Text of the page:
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Lecture #2: Recording Transactions

Accounting provides quantitative information about economic entities.

Two types of transactions

1. Business transactions - These transactions occur between the entity and an outside party.

2. Internal transactions - Transactions that affect the financial statements, but does not result from an outside party.

Business papers.

Printed documents that businesses use in the process of completing transactions.

F These are evidence of business transactions and the basis for entry into the accounting records.

F These are verifiable records between your business and another business.


Business transactions must be recorded and stored in separate locations, so they can be sorted and combined when the financial reports are prepared.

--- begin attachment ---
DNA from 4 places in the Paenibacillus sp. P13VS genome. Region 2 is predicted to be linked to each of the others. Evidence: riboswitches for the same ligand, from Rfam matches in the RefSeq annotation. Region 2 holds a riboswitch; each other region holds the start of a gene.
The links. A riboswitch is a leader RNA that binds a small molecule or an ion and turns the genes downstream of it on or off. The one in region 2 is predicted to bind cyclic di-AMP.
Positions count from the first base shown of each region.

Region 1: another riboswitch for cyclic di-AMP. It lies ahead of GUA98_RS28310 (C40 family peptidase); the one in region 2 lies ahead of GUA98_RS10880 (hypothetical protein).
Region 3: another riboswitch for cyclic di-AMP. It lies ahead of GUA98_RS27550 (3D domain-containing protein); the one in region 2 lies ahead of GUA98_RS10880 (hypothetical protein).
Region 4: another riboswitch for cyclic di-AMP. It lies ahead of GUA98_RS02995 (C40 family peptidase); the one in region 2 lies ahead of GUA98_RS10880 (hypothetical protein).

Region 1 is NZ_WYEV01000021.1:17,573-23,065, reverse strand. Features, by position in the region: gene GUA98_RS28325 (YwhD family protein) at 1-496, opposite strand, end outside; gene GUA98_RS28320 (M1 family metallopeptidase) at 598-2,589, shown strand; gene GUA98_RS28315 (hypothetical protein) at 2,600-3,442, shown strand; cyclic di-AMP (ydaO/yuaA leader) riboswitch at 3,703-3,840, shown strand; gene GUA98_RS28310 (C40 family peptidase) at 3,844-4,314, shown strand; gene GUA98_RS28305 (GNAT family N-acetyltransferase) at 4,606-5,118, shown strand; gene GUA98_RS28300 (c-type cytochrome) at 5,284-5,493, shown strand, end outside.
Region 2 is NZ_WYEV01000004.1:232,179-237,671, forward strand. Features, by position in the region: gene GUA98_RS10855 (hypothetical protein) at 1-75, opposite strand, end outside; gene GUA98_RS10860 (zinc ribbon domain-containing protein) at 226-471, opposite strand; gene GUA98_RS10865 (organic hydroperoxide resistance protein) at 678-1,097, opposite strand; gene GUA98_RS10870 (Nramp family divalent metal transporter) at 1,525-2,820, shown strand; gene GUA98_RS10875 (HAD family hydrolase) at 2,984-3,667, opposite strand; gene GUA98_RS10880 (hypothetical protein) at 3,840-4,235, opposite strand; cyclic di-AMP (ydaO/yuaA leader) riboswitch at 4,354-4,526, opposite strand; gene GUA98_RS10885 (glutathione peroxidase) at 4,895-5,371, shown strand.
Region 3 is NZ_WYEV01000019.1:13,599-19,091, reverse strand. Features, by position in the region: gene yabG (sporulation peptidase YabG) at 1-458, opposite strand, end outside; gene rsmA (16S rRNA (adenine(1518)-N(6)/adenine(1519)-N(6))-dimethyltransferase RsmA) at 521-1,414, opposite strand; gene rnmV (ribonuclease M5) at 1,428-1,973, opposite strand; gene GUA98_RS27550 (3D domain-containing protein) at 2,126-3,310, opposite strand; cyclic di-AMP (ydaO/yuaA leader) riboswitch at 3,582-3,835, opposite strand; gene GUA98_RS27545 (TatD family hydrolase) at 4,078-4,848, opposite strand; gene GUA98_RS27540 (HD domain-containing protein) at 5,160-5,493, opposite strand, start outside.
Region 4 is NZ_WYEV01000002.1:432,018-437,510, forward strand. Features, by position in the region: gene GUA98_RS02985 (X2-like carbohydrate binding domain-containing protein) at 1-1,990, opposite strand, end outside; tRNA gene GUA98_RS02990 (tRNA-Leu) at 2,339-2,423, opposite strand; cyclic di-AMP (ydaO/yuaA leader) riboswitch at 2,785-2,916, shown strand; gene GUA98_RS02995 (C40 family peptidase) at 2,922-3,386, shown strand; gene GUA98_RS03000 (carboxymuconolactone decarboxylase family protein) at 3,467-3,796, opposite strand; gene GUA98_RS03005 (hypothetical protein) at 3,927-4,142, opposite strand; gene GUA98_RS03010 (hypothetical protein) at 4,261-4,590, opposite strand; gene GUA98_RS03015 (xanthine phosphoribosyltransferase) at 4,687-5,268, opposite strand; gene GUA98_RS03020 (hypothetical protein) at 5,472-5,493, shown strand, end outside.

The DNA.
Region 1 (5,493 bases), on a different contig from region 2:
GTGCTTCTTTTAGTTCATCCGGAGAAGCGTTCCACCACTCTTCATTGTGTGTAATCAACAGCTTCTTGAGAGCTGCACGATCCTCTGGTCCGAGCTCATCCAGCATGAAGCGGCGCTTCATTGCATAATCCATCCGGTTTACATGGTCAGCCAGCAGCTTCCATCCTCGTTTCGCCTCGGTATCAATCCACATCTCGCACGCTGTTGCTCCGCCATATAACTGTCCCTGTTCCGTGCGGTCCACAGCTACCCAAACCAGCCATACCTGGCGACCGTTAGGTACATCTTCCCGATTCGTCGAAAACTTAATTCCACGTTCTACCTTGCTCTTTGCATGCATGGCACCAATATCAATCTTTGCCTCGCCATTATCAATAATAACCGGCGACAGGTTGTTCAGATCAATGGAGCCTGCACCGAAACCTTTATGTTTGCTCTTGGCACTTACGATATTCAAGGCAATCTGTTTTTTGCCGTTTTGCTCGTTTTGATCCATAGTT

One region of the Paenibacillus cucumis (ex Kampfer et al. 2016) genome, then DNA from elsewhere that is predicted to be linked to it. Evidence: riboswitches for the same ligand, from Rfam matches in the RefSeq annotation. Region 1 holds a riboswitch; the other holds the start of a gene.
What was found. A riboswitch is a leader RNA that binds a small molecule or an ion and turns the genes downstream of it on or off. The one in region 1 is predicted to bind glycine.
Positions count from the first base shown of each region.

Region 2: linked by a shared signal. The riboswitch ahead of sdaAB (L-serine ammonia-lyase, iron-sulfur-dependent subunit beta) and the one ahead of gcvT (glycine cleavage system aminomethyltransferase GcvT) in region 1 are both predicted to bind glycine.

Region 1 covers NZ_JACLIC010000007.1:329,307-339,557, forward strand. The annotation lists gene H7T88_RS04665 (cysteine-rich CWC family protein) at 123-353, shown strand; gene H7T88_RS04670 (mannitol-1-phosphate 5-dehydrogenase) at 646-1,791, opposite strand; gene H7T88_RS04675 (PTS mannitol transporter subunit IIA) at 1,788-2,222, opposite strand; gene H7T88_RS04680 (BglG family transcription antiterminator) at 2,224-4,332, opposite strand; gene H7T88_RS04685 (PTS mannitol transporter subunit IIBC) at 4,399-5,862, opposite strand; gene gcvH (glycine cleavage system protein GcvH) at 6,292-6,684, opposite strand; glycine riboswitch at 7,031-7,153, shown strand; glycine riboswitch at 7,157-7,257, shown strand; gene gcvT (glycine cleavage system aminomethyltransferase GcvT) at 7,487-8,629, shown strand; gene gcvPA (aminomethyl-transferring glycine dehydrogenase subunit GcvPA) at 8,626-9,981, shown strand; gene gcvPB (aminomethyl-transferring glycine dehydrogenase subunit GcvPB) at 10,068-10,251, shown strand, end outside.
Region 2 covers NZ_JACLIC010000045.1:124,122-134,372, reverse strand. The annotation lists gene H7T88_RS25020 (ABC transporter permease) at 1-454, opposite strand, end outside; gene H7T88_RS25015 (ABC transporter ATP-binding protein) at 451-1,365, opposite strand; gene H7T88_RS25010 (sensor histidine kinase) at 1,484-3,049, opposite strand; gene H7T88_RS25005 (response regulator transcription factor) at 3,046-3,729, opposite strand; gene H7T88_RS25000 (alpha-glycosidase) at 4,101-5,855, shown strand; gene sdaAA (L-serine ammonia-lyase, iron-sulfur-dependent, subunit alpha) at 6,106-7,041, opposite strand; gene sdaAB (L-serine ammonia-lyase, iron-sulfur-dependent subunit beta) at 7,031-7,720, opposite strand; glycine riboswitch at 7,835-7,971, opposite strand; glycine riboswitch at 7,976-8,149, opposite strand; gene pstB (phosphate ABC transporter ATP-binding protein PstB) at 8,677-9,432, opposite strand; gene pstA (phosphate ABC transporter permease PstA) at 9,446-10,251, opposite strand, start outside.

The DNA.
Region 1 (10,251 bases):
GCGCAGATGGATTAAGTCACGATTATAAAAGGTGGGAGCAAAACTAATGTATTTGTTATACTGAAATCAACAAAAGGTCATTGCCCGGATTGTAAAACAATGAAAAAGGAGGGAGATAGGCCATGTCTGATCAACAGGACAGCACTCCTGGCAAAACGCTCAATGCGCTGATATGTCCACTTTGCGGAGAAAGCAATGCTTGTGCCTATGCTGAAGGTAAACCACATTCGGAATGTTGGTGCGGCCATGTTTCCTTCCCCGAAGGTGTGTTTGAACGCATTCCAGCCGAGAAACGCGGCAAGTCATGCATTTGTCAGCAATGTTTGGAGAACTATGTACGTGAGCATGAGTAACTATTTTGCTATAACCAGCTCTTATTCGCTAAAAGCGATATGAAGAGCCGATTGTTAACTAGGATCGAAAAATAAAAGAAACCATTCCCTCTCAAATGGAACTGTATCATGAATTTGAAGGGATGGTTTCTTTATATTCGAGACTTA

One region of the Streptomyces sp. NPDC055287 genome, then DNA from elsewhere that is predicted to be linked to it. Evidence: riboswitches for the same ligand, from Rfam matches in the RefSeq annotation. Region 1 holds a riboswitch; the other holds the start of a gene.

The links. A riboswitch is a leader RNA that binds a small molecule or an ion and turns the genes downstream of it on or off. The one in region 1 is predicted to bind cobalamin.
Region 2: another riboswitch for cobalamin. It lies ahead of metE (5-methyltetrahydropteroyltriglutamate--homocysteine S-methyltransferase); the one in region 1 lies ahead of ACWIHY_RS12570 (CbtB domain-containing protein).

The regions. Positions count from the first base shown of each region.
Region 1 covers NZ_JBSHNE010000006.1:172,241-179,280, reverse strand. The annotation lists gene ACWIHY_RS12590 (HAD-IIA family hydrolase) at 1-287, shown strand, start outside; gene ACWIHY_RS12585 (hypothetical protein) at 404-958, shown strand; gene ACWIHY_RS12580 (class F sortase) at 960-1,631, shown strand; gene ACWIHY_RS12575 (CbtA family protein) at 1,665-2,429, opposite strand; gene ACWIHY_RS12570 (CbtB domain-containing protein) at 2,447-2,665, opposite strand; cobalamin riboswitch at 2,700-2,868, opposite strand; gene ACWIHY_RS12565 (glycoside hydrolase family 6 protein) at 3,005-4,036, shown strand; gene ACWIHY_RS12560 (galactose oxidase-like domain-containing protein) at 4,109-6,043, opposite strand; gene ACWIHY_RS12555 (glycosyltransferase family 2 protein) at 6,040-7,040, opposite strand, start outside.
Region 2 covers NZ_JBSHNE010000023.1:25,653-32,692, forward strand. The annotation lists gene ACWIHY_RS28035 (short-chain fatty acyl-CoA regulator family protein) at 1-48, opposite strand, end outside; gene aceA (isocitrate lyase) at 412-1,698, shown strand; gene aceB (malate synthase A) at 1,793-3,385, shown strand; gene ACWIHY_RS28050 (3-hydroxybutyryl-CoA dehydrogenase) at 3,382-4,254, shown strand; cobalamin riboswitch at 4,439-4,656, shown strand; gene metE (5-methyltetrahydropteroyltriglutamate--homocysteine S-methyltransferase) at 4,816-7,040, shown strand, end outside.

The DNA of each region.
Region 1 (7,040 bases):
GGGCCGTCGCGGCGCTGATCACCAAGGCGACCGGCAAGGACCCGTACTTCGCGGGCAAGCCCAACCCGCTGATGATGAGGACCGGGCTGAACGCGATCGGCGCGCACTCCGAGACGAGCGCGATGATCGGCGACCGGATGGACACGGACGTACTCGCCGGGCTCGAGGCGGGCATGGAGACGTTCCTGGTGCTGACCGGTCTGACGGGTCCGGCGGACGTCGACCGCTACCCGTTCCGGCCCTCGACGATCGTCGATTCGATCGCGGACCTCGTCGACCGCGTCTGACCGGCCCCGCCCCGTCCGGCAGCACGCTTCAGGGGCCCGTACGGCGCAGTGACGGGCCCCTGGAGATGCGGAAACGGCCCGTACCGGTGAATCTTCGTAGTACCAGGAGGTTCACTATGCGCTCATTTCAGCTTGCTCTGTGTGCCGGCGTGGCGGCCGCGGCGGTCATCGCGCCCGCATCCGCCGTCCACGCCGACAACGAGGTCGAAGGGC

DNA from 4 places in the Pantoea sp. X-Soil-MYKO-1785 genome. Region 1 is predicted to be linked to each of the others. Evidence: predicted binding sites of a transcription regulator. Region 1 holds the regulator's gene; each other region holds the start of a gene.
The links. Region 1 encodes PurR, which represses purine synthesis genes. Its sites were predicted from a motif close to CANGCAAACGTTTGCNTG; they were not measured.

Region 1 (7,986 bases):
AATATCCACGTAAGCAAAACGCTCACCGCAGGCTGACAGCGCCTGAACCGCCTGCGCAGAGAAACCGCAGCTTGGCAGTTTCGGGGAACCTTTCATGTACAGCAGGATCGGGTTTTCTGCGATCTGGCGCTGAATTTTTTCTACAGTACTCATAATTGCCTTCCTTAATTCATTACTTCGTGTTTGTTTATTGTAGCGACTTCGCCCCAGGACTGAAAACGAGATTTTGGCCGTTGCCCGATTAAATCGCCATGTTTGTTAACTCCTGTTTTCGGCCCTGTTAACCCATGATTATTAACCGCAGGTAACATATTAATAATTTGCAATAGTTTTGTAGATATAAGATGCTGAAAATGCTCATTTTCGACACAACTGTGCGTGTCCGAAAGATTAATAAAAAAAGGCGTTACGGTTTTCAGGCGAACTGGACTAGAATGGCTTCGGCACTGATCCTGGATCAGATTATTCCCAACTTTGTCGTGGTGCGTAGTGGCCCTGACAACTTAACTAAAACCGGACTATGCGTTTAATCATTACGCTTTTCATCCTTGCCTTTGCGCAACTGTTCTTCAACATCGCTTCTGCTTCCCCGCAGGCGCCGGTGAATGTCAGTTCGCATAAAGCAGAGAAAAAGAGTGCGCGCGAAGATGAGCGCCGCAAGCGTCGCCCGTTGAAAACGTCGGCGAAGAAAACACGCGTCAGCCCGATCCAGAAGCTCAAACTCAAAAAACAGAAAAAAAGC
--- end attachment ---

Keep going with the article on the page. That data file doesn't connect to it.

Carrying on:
Investment $9,000 Purchase of law books $2,500
Legal fees earned $2,200 Purchase of office equipment $5,600
Collection of account receivable $1,700 Rent payment $1,000
Payment of salary $700
Payment of account payable $900
Withdrawal by owner $1,100
Total increases: $12,900 Total decreases: $11,800
Balance: $1,100

Accounts Commonly Used

A business uses a number of accounts to record and store the effects of its transactions.

1. Asset Accounts.

  1. Cash: Consists of money and any other medium of exchange.
  2. Notes Receivable: A promissory note is an unconditional written promise to pay a definite sum of money on demand at some specific date in the future.
  3. Accounts Receivable: Goods and services are commonly sold to customers on the basis of oral or implied promises of future payment.